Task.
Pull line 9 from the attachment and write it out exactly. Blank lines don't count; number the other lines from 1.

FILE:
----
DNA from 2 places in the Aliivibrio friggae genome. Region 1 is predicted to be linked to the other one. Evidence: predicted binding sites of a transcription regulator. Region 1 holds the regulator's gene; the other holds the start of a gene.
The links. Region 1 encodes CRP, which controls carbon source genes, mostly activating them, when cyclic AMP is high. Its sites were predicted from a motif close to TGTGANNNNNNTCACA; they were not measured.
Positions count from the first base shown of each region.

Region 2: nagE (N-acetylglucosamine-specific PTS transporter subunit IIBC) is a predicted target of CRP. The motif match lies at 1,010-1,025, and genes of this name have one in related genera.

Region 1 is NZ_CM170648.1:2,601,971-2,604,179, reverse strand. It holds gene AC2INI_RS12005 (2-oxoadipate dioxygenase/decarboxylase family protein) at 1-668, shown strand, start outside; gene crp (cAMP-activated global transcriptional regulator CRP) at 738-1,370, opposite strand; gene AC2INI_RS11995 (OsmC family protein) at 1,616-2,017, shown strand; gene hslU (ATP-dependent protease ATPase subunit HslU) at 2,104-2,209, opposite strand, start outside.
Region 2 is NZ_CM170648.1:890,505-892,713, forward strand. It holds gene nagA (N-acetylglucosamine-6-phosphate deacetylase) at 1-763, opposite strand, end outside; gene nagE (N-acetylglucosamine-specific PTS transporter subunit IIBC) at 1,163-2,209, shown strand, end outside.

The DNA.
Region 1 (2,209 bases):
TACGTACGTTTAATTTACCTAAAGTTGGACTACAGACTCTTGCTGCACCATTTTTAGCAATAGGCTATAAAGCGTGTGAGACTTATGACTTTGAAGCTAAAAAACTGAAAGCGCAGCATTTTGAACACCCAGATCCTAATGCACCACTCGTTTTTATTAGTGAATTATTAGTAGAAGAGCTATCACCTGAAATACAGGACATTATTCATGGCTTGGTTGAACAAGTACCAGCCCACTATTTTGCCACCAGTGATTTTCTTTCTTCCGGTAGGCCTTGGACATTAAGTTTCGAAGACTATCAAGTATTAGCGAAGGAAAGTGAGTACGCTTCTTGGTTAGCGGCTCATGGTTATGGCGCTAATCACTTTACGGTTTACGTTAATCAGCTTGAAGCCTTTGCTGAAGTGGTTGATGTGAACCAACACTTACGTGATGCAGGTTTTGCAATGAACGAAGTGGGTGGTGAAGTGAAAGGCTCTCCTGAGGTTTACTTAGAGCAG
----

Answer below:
TACGTACGTTTAATTTACCTAAAGTTGGACTACAGACTCTTGCTGCACCATTTTTAGCAATAGGCTATAAAGCGTGTGAGACTTATGACTTTGAAGCTAAAAAACTGAAAGCGCAGCATTTTGAACACCCAGATCCTAATGCACCACTCGTTTTTATTAGTGAATTATTAGTAGAAGAGCTATCACCTGAAATACAGGACATTATTCATGGCTTGGTTGAACAAGTACCAGCCCACTATTTTGCCACCAGTGATTTTCTTTCTTCCGGTAGGCCTTGGACATTAAGTTTCGAAGACTATCAAGTATTAGCGAAGGAAAGTGAGTACGCTTCTTGGTTAGCGGCTCATGGTTATGGCGCTAATCACTTTACGGTTTACGTTAATCAGCTTGAAGCCTTTGCTGAAGTGGTTGATGTGAACCAACACTTACGTGATGCAGGTTTTGCAATGAACGAAGTGGGTGGTGAAGTGAAAGGCTCTCCTGAGGTTTACTTAGAGCAG